What are the benefits of the Mediterranean diet?

Research suggests that it lowers the risk of heart attacks, strokes, cancer and other chronic ailments. It’s also a low-key way of eating that doesn’t require counting calories or restricting yourself too much.

What foods are restricted on the Mediterranean diet?

The main foods to avoid are meat, especially red meat, and dairy products.

What foods are allowed on the Mediterranean diet?

Any vegetables, fruits, grains, olive oil, beans and nuts. Moderate amounts of fish, meat and dairy products are allowed occasionally. There’s also a special emphasis on eating moderate amounts of sweets and drinking wine with every meal.

What is the difference between the Mediterranean diet and the DASH diet?

Both eating plans focus on reducing your sodium intake to healthier levels and both have been proven to lower blood pressure. Both diets also rank from the best diets overall by U.S. News and World Report. But the DASH diet, which stands for Dietary Approaches to Stop Hypertension, requires eating more fruits, vegetables and low-fat dairy foods in place of higher fat foods.

What is the DASH diet?

The DASH diet, or Dietary Approaches to Stop Hypertension, was designed to battle high blood pressure and has been shown to lower it when followed correctly. It’s also ranked as one of the healthiest diets by the U.S. News and World Report, and linked to lowering the risk of diabetes and heart disease. The DASH diet provides guidance on how to eat more foods that are low in fat, but high in nutrients. It also limits your salt intake.

What is the difference between the DASH diet and the Mediterranean diet?

One is more focused on lowering your blood pressure, while the other is more geared toward a healthy, long life. In general, the DASH diet has a wider range of food groups you can eat, but the Mediterranean diet is much higher in fiber and antioxidants. The DASH diet also allows you to eat more meat, which some skinnier people might prefer.

Which diet is better for weight loss, the DASH diet or Mediterranean diet?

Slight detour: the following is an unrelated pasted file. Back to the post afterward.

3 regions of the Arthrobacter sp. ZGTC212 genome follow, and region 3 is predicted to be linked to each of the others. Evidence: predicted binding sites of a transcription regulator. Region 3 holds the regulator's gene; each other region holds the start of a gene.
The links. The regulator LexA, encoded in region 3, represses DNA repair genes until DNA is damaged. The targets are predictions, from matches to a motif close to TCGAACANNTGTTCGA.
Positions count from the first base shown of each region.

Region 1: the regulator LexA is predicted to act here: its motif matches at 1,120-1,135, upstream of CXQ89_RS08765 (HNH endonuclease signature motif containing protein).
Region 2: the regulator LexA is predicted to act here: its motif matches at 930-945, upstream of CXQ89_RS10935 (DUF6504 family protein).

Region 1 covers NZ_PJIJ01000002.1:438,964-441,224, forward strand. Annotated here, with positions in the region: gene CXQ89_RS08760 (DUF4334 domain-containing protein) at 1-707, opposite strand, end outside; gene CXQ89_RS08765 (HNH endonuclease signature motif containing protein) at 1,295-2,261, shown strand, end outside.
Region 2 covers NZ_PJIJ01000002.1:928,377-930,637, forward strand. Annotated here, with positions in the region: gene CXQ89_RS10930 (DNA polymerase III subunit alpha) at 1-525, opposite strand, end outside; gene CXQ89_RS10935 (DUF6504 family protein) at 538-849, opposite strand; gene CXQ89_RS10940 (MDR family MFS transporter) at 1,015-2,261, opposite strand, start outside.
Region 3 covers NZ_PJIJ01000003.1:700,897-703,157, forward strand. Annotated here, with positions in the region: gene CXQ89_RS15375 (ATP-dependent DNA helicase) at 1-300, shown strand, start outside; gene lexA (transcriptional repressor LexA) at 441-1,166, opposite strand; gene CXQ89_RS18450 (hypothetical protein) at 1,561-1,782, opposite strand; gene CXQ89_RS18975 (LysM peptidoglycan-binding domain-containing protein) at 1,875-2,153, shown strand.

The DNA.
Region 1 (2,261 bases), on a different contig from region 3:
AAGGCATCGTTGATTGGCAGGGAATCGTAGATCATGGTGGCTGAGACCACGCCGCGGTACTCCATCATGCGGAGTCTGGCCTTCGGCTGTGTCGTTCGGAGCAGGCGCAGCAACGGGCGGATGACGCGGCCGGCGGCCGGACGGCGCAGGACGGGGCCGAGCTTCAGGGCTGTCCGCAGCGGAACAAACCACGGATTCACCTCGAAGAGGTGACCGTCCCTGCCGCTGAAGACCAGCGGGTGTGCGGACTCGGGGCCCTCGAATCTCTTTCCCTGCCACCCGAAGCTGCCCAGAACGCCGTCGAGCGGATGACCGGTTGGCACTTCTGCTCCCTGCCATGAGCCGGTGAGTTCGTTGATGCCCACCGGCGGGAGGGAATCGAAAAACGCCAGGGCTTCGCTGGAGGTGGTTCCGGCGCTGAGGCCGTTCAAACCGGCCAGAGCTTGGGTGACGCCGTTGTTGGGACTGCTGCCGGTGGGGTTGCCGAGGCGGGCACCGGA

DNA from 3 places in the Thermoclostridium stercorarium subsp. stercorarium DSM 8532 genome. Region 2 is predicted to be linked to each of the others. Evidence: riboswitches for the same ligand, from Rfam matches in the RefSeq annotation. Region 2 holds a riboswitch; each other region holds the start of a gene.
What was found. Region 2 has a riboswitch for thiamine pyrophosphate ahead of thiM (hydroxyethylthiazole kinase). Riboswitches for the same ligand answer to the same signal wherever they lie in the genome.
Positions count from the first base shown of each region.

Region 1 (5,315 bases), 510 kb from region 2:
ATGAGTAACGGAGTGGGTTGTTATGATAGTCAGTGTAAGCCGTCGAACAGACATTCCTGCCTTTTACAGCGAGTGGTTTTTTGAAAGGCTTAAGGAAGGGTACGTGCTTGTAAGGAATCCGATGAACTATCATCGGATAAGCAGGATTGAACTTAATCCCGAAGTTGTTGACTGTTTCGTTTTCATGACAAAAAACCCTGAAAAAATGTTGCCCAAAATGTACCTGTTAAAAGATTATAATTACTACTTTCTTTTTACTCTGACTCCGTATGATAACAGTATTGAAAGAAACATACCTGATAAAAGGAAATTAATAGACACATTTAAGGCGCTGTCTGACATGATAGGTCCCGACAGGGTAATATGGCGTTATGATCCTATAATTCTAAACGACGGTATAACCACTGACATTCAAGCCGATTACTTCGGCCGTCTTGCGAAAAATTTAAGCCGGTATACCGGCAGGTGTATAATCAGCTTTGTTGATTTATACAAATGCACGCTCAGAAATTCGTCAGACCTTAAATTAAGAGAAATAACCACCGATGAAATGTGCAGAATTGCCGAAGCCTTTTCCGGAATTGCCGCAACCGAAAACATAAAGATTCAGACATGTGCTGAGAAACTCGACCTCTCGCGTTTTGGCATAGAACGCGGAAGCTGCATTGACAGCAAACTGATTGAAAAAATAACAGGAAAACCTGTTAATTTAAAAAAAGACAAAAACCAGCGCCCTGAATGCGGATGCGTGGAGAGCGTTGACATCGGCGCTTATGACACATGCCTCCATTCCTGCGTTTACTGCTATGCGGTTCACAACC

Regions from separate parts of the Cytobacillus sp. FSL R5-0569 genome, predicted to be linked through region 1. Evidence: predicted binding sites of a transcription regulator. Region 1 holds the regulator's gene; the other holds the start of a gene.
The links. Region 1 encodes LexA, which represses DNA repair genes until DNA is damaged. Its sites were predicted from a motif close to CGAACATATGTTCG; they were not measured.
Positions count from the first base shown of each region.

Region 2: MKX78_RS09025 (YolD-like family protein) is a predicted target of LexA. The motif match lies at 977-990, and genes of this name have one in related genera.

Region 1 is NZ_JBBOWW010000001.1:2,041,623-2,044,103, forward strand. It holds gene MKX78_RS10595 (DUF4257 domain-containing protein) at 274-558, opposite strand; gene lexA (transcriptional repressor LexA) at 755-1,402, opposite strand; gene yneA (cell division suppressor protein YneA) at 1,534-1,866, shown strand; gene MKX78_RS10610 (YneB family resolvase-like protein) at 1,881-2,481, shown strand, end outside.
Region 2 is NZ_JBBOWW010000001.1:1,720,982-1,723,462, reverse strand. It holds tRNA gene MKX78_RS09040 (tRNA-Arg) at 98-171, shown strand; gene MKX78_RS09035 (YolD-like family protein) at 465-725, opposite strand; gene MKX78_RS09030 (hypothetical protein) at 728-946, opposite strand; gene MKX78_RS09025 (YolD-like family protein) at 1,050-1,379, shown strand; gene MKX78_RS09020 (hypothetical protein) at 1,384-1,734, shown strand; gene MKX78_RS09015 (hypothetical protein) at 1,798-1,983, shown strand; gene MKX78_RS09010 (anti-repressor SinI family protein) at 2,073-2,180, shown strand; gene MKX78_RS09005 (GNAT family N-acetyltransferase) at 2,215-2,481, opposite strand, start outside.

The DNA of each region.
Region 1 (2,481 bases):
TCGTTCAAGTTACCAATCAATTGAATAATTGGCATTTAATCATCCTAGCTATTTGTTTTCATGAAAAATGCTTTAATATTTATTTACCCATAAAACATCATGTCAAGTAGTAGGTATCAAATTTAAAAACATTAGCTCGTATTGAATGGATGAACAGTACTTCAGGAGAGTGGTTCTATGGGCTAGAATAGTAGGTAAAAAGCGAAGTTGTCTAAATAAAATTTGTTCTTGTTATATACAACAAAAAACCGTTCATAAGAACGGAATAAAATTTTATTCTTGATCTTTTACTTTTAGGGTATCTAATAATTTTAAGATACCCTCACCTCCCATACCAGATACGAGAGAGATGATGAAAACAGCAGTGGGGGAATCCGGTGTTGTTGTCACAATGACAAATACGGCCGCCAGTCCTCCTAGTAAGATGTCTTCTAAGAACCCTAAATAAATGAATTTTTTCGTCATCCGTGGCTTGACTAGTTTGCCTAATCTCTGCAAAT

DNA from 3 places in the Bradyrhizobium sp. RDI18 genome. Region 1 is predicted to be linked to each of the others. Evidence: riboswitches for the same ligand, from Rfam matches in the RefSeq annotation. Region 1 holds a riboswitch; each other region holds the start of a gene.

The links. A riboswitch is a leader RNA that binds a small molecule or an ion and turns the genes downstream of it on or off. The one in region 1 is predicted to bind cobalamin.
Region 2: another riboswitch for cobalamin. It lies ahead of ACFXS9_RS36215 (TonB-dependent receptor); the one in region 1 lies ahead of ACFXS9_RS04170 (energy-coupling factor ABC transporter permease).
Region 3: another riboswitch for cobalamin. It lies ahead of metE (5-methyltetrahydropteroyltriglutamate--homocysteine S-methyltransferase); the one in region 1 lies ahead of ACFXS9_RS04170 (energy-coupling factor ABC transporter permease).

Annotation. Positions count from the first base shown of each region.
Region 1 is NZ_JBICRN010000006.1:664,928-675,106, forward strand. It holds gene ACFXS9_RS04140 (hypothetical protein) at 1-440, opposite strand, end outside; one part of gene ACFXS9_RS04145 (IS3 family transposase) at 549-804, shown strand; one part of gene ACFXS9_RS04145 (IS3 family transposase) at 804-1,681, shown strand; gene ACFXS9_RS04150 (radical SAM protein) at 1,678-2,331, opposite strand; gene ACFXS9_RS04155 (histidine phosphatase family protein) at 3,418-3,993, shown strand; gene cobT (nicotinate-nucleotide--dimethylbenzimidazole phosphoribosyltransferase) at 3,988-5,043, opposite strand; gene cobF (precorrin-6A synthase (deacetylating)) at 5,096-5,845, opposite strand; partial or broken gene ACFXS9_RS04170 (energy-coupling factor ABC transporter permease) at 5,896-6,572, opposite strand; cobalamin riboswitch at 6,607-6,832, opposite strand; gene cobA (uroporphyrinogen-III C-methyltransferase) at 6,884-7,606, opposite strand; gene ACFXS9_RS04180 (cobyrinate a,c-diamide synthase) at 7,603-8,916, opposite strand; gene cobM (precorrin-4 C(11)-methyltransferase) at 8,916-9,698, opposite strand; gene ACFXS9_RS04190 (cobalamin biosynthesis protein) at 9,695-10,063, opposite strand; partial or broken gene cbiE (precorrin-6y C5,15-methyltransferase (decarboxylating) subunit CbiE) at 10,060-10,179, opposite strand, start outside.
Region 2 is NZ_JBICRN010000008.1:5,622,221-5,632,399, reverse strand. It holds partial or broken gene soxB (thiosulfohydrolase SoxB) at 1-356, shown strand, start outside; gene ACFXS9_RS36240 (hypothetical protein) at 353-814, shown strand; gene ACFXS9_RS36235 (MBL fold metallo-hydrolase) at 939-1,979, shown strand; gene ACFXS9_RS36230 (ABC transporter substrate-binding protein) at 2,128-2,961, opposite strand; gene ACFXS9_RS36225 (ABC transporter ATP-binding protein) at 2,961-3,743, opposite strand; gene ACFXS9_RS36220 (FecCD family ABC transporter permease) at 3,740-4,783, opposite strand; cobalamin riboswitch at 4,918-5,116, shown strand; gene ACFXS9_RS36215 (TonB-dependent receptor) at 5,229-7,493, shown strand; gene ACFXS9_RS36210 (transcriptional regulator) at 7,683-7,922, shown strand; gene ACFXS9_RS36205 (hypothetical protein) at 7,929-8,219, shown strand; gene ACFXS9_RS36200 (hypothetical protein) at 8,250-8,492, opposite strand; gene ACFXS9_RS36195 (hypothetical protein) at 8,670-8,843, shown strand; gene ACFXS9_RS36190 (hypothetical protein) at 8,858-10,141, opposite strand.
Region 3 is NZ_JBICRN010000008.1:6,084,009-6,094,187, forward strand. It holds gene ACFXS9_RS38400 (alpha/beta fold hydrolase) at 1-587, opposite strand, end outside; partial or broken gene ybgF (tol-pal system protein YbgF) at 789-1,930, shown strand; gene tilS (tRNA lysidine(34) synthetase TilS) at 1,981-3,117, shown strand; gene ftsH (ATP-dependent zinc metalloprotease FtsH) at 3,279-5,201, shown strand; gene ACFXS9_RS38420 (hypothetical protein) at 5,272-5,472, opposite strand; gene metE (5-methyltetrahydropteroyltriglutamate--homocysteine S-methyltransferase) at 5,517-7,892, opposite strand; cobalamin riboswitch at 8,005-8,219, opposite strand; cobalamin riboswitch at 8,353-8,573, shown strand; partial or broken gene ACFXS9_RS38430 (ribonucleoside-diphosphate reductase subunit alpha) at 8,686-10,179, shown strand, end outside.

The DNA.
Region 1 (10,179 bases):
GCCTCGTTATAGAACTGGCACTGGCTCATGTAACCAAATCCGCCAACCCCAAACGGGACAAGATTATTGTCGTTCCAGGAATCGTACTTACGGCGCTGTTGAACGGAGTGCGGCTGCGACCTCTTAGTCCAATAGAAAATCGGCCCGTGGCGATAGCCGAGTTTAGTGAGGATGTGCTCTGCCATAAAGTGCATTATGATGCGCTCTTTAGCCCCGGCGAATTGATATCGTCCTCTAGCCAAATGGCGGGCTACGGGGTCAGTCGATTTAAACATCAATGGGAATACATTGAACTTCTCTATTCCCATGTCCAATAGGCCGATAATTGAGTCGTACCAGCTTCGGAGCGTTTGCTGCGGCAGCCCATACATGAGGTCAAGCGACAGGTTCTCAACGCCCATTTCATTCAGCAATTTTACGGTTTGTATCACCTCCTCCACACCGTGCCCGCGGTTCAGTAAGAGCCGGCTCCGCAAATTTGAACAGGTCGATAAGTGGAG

The DASH diet was created with weight loss in mind, so it’ll probably be more effective for weight loss than the Mediterranean diet. The DASH diet allows more vegetables, which are great for filling you up. But if you don’t need to lose weight and just want to be healthier, then the DASH diet might be too high-protein for you.

Should I try the DASH diet or the Mediterranean diet?

Both are great for your health and can help you lose weight. The DASH diet may be a little too heavy on meat and low-fat dairy if you’re a vegetarian, so the Mediterranean diet might be a better fit. But if you want to specifically target lowering your blood pressure, then the DASH diet is probably a better choice.

Does the DASH diet or Mediterranean diet restrict any foods?

The DASH diet does place restrictions on your sodium intake, so some people find it too restrictive. It also limits your caloric intake if you follow the plan exactly. The Mediterranean diet restricts your red meat and dairy intake.

Does the DASH diet or Mediterranean diet offer faster results?

The DASH diet is specifically designed for lowering your blood pressure, so you’ll see the results of that fairly quickly. If you follow the DASH diet exactly as directed and limit your caloric intake, then you could also see weight loss results. The DASH diet can also double as a weight loss tool, but it’s not necessarily as effective as other diets.

Does the DASH diet or Mediterranean diet offer more long-term benefits?

Both diets offer long-term health benefits. People who follow the DASH diet have been shown to have lower incidences of cancer, heart disease, stroke and kidney disease. It’s not necessarily proven to extend your life, but it can reduce the risk of death from those diseases. The Mediterranean diet has also shown to help you feel more energetic and reduce inflammatory diseases. It may even help stave off dementia in older adults.

Which diet is more cost-effective?